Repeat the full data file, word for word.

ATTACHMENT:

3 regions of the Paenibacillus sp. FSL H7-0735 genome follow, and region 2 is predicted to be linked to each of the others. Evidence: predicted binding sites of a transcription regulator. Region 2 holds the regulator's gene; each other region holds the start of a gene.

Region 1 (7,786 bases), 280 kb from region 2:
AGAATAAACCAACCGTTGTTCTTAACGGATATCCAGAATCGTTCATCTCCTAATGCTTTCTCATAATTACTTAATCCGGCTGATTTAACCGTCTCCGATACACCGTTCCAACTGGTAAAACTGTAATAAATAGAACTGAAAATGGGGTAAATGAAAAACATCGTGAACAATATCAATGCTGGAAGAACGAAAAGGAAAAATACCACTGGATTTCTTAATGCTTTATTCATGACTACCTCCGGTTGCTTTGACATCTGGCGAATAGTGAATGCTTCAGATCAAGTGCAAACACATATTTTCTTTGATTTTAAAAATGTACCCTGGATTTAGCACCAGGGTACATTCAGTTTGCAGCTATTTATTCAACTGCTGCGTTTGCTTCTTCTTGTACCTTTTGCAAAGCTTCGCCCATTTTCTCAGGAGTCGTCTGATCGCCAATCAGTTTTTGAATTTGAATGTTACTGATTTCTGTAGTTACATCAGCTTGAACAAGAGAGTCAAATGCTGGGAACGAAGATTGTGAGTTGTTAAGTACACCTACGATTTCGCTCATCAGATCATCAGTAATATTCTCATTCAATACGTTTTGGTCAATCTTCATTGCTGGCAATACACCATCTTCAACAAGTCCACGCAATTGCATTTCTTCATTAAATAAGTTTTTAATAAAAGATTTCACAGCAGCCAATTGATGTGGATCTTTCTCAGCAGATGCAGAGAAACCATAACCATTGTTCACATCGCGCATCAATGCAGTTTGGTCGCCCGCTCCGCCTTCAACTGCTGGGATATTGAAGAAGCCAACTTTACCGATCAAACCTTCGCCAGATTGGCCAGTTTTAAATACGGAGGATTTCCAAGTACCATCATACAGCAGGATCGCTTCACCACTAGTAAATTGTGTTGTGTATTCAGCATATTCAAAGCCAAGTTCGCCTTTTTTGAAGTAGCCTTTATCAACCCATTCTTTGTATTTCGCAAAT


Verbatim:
3 regions of the Paenibacillus sp. FSL H7-0735 genome follow, and region 2 is predicted to be linked to each of the others. Evidence: predicted binding sites of a transcription regulator. Region 2 holds the regulator's gene; each other region holds the start of a gene.

Region 1 (7,786 bases), 280 kb from region 2:
AGAATAAACCAACCGTTGTTCTTAACGGATATCCAGAATCGTTCATCTCCTAATGCTTTCTCATAATTACTTAATCCGGCTGATTTAACCGTCTCCGATACACCGTTCCAACTGGTAAAACTGTAATAAATAGAACTGAAAATGGGGTAAATGAAAAACATCGTGAACAATATCAATGCTGGAAGAACGAAAAGGAAAAATACCACTGGATTTCTTAATGCTTTATTCATGACTACCTCCGGTTGCTTTGACATCTGGCGAATAGTGAATGCTTCAGATCAAGTGCAAACACATATTTTCTTTGATTTTAAAAATGTACCCTGGATTTAGCACCAGGGTACATTCAGTTTGCAGCTATTTATTCAACTGCTGCGTTTGCTTCTTCTTGTACCTTTTGCAAAGCTTCGCCCATTTTCTCAGGAGTCGTCTGATCGCCAATCAGTTTTTGAATTTGAATGTTACTGATTTCTGTAGTTACATCAGCTTGAACAAGAGAGTCAAATGCTGGGAACGAAGATTGTGAGTTGTTAAGTACACCTACGATTTCGCTCATCAGATCATCAGTAATATTCTCATTCAATACGTTTTGGTCAATCTTCATTGCTGGCAATACACCATCTTCAACAAGTCCACGCAATTGCATTTCTTCATTAAATAAGTTTTTAATAAAAGATTTCACAGCAGCCAATTGATGTGGATCTTTCTCAGCAGATGCAGAGAAACCATAACCATTGTTCACATCGCGCATCAATGCAGTTTGGTCGCCCGCTCCGCCTTCAACTGCTGGGATATTGAAGAAGCCAACTTTACCGATCAAACCTTCGCCAGATTGGCCAGTTTTAAATACGGAGGATTTCCAAGTACCATCATACAGCAGGATCGCTTCACCACTAGTAAATTGTGTTGTGTATTCAGCATATTCAAAGCCAAGTTCGCCTTTTTTGAAGTAGCCTTTATCAACCCATTCTTTGTATTTCGCAAAT